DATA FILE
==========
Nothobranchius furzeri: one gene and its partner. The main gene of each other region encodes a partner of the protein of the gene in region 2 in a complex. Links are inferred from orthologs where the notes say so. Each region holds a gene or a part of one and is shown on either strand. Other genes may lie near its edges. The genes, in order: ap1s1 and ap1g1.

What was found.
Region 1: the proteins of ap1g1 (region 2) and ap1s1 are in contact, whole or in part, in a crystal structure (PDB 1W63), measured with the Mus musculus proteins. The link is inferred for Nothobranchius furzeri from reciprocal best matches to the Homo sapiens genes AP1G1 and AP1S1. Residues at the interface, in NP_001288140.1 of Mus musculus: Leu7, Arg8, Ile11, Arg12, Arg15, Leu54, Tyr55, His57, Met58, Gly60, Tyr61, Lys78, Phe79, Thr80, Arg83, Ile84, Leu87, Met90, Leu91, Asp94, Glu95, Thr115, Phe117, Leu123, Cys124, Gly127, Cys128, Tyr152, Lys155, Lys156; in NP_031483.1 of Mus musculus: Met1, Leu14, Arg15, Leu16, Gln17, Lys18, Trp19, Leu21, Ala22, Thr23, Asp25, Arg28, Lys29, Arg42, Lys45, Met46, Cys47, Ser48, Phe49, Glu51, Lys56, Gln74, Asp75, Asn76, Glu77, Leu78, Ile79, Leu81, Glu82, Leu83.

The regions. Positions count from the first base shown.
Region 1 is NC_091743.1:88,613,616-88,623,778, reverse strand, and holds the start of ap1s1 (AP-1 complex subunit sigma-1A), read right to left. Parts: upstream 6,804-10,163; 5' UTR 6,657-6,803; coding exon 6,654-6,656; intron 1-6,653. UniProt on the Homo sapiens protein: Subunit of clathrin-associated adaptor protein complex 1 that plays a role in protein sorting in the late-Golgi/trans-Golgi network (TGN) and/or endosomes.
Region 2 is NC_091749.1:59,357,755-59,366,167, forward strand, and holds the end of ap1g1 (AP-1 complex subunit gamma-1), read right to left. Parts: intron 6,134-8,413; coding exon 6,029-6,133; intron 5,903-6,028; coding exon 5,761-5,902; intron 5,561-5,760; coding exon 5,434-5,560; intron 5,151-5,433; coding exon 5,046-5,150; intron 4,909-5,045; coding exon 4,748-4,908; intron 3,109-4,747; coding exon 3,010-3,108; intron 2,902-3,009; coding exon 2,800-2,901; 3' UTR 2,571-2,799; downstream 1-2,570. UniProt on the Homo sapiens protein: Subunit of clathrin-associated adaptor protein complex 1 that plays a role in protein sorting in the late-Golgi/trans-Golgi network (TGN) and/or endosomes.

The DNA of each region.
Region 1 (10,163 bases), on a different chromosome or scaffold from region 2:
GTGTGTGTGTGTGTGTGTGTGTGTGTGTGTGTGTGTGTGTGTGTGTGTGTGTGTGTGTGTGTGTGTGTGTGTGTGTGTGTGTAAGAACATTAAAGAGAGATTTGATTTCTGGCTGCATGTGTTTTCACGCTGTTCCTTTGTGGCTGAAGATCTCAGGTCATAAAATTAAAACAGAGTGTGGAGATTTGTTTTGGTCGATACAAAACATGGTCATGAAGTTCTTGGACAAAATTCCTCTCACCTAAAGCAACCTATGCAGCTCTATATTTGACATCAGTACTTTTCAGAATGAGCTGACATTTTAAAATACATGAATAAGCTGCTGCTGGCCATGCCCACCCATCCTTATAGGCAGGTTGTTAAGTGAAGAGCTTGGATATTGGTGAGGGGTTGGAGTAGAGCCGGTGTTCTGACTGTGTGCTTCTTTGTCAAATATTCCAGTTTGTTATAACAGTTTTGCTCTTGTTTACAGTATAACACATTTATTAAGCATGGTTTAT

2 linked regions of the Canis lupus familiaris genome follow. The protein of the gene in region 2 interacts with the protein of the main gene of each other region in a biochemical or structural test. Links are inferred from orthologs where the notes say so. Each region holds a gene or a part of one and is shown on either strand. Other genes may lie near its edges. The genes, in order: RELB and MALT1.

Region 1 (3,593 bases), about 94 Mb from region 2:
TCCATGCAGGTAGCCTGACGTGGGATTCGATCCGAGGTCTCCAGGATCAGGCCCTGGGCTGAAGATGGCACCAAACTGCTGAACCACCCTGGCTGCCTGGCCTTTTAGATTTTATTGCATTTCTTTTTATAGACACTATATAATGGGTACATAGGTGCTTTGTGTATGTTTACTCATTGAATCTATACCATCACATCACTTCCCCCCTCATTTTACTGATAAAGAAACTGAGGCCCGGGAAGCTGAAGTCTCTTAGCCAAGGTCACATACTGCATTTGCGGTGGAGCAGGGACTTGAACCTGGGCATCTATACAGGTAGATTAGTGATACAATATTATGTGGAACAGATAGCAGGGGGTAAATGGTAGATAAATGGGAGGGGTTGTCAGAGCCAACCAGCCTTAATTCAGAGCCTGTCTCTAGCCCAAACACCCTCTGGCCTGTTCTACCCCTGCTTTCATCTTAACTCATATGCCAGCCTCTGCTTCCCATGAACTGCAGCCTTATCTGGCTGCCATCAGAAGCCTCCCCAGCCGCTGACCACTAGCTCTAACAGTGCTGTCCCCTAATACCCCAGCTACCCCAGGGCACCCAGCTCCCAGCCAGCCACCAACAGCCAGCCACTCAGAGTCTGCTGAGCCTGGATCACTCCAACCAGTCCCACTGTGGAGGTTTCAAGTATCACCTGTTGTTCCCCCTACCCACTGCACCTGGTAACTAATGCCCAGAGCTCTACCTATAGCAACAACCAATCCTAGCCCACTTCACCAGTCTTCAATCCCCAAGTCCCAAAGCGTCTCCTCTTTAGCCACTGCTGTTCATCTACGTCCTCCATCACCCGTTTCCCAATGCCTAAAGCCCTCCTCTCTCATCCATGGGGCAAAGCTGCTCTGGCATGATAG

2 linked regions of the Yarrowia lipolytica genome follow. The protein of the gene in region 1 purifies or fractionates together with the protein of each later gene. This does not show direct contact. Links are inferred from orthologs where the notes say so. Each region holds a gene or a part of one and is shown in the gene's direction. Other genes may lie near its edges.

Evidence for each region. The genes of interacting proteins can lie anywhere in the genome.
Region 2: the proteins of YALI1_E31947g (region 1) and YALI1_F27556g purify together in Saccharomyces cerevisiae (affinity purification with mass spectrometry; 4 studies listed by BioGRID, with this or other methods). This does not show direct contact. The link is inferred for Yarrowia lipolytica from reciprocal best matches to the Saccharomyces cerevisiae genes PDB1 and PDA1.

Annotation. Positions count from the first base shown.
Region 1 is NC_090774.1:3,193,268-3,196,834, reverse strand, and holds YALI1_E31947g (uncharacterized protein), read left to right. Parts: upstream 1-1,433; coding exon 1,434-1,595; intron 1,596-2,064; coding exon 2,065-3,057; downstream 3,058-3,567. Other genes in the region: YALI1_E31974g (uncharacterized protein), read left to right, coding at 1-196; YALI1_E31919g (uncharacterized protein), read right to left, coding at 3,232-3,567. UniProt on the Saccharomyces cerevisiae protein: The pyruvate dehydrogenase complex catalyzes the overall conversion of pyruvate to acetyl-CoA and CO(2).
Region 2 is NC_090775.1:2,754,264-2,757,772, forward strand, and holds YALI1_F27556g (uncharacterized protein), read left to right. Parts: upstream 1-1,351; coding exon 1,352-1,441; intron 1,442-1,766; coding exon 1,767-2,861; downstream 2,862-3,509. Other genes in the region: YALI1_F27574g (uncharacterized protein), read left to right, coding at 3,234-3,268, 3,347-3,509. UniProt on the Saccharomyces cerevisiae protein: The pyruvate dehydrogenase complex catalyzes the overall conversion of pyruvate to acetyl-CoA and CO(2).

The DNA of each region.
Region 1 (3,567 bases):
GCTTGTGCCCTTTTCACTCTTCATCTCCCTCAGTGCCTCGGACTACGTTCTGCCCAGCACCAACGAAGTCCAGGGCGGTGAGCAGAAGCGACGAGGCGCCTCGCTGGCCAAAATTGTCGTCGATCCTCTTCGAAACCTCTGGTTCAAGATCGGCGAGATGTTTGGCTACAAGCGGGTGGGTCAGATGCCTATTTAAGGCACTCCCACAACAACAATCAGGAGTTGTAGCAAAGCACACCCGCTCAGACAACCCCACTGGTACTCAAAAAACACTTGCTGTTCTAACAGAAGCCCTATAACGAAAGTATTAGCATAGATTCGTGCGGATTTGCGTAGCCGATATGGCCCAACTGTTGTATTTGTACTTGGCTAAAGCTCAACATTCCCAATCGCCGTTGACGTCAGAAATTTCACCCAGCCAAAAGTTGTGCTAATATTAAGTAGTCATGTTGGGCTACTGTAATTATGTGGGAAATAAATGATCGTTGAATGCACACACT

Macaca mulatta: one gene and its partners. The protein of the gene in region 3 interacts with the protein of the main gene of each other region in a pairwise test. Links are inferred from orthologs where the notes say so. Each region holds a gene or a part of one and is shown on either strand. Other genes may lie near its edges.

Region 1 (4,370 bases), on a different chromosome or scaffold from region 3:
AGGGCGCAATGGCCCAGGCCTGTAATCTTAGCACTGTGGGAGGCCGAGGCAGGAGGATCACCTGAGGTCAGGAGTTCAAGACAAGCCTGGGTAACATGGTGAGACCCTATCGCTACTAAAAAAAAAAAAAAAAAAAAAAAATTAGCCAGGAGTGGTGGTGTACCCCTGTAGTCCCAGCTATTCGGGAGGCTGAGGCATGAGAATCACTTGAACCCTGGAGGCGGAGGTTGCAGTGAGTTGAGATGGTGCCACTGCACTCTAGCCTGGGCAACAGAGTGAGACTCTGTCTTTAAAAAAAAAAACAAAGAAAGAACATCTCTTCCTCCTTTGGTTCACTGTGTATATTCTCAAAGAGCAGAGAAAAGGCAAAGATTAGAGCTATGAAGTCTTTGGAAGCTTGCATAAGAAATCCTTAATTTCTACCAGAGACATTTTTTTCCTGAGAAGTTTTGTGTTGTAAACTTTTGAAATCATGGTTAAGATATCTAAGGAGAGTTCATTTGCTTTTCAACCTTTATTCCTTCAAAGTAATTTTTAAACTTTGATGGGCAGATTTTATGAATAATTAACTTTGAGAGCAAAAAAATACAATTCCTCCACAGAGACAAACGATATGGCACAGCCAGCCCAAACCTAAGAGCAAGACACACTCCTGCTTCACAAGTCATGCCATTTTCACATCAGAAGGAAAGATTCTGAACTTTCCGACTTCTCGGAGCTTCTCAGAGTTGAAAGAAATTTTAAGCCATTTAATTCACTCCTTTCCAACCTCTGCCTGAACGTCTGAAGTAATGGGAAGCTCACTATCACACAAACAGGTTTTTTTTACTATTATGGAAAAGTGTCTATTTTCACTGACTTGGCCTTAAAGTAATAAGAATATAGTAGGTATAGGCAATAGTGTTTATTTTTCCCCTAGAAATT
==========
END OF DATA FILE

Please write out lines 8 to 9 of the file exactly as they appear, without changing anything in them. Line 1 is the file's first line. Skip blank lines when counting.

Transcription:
Region 1 (10,163 bases), on a different chromosome or scaffold from region 2:
GTGTGTGTGTGTGTGTGTGTGTGTGTGTGTGTGTGTGTGTGTGTGTGTGTGTGTGTGTGTGTGTGTGTGTGTGTGTGTGTGTAAGAACATTAAAGAGAGATTTGATTTCTGGCTGCATGTGTTTTCACGCTGTTCCTTTGTGGCTGAAGATCTCAGGTCATAAAATTAAAACAGAGTGTGGAGATTTGTTTTGGTCGATACAAAACATGGTCATGAAGTTCTTGGACAAAATTCCTCTCACCTAAAGCAACCTATGCAGCTCTATATTTGACATCAGTACTTTTCAGAATGAGCTGACATTTTAAAATACATGAATAAGCTGCTGCTGGCCATGCCCACCCATCCTTATAGGCAGGTTGTTAAGTGAAGAGCTTGGATATTGGTGAGGGGTTGGAGTAGAGCCGGTGTTCTGACTGTGTGCTTCTTTGTCAAATATTCCAGTTTGTTATAACAGTTTTGCTCTTGTTTACAGTATAACACATTTATTAAGCATGGTTTAT